Can you go into the Leaning Tower of Pisa? Yes! But you’ll need tickets. To get Leaning Tower of Pisa tickets, we recommend buying them in advance here. We did not buy our tickets in advance, and the next available time for tickets didn’t work with our plan that day. However, there are other things to do in Pisa! You can go to the Cathedral and Baptistry, both free. We were surprised that the Leaning Tower of Pisa just one part of the massive church complex: the Cathedral and Baptistry are beautiful as well. Since it was a hot day, we sat on the grass in the shade of the Cathedral and let the kids roll around in the grass. Though it was simple, that’s one of my favorite memories of Pisa.
Where to Eat in Pisa
The other way to escape the crowds in Pisa is to spend time in the town of Pisa itself! Once we got away from the tower, it quieted down right away. Pisa is a charming little city and we enjoyed exploring the streets. Alex found a lovely little sandwich shop off the beaten path where we had some excellent artisan sandwiches called L’Ostellino. Think flavor combinations like: Cappicolo, pecorino, artichoke, olive tapenade, and Pecorino, pears, honey, walnut, rocket. We loved the simple, elegant combinations and it was an intimate space. This little shop even inspired our recipe for these Grilled Eggplant and Tomato Stacked Sandwiches. We’d recommend checking it out if you’re in Pisa as a casual but delicious lunch. Since we were only in Pisa for a few hours, we didn’t try any more restaurants. If you’ve been to Pisa and have restaurant recommendations, let us know in the comments below!
The other day trip we planned from Tellaro was Cinque Terre. Cinque Terre are some of the best coastal towns in Italy: five villages nestled into the cliffs. When I visited Cinque Terre 15 years ago, Cinque Terre hiking was the thing to do. All the backpackers we ran into were hiking the trails between the villages. I remember being awed by the bright blue waters and the quaint villages hugging the coastline. (After getting film photos from my point and shoot developed after my trip, I was so disappointed the photos barely did it justice. How times have changed!) Since my last visit, Cinque Terre has gotten more touristy, hence our decision to stay in Tellaro. However, we wanted to experience Cinque Terre for a day. To get there, we drove to La Spezia (about 1 hour away), and rode the train in to Cinque Terre.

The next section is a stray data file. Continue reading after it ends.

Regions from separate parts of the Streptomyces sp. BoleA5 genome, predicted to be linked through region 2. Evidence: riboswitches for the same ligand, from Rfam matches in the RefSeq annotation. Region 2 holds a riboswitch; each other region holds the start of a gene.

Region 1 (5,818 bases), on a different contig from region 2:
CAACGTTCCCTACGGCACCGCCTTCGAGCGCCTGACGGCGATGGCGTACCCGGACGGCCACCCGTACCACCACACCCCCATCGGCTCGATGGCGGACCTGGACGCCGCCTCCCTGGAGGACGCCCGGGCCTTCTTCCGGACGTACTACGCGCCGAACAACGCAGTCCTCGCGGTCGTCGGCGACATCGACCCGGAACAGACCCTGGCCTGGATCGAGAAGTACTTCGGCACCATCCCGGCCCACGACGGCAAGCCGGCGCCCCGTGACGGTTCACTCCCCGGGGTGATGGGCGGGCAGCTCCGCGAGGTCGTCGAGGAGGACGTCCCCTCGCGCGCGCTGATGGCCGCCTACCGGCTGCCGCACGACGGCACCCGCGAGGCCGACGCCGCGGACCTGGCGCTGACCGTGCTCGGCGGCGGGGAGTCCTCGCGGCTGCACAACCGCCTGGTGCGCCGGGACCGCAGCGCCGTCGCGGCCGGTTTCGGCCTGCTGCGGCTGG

All our guide books advised to be very careful on the trains because there are pickpockets when the tourist season is high. Since we were with 3 kiddos, it wasn’t the safest feeling. However, we all made it in one piece and had no issues! We visited two of the towns, Corniglia and Vernazza. Corniglia required going up a large amount of steps, so there was a lot of complaining from the older kids (!). The town is the quietest of the Cinque Terre, but not the most picturesque. However, we got a killer Basil Gelato at Alberto Gelateria, so that was the highlight! Our next stop was Vernazza.
Vernazza is incredibly picturesque and had just the views we were looking for! It required hiking up out of the city to get these lovely views, which was very sweaty on a hot day. (We left a few of the adults with the kids and just a few of us went up to get these photos.) Vernazza in July was very busy with tourists. It made us all thankful for quiet little Tellaro! Our most memorable experience in Vernazza was eating at Ristorante Belforte. It’s in an old castle and has incredible views of the water. We showed up right when they opened and somehow got a table even though most of them were reserved (we’d recommend reserving a table if you go). They led us out to a balcony surrounded by water on three sides and we all about fainted! Our waiter was hilarious and entertained the kids by wearing different hats every time he came out. The food was decent — good, but not our best food experience of the trip. However, the atmosphere was so fantastic that it remained a highlight to everyone on our trip.
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Our family had an incredible time in Tellaro that we’ll truly remember forever—especially those incredible family style meals lingering on for hours. Have you been to Italy or Tellaro? If not, what have been your most memorable vacations? We’d love to hear any questions or additions you have in the comments below!
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About the Authors
Sonja Overhiser is author of Pretty Simple Cooking, named one of the best healthy cookbooks of 2018. She’s host of the food podcast Small Bites and founder of the food blog A Couple Cooks. Featured from the TODAY Show to Bon Appetit, Sonja seeks to inspire adventurous eating to make the world a better place one bite at a time.
Alex Overhiser is an acclaimed food photographer and author based in Indianapolis. He’s host of the food podcast Small Bites and founder of the recipe website A Couple Cooks. Featured from the TODAY Show to Bon Appetit, Alex is author of Pretty Simple Cooking, named one of the best vegetarian cookbooks by Epicurious.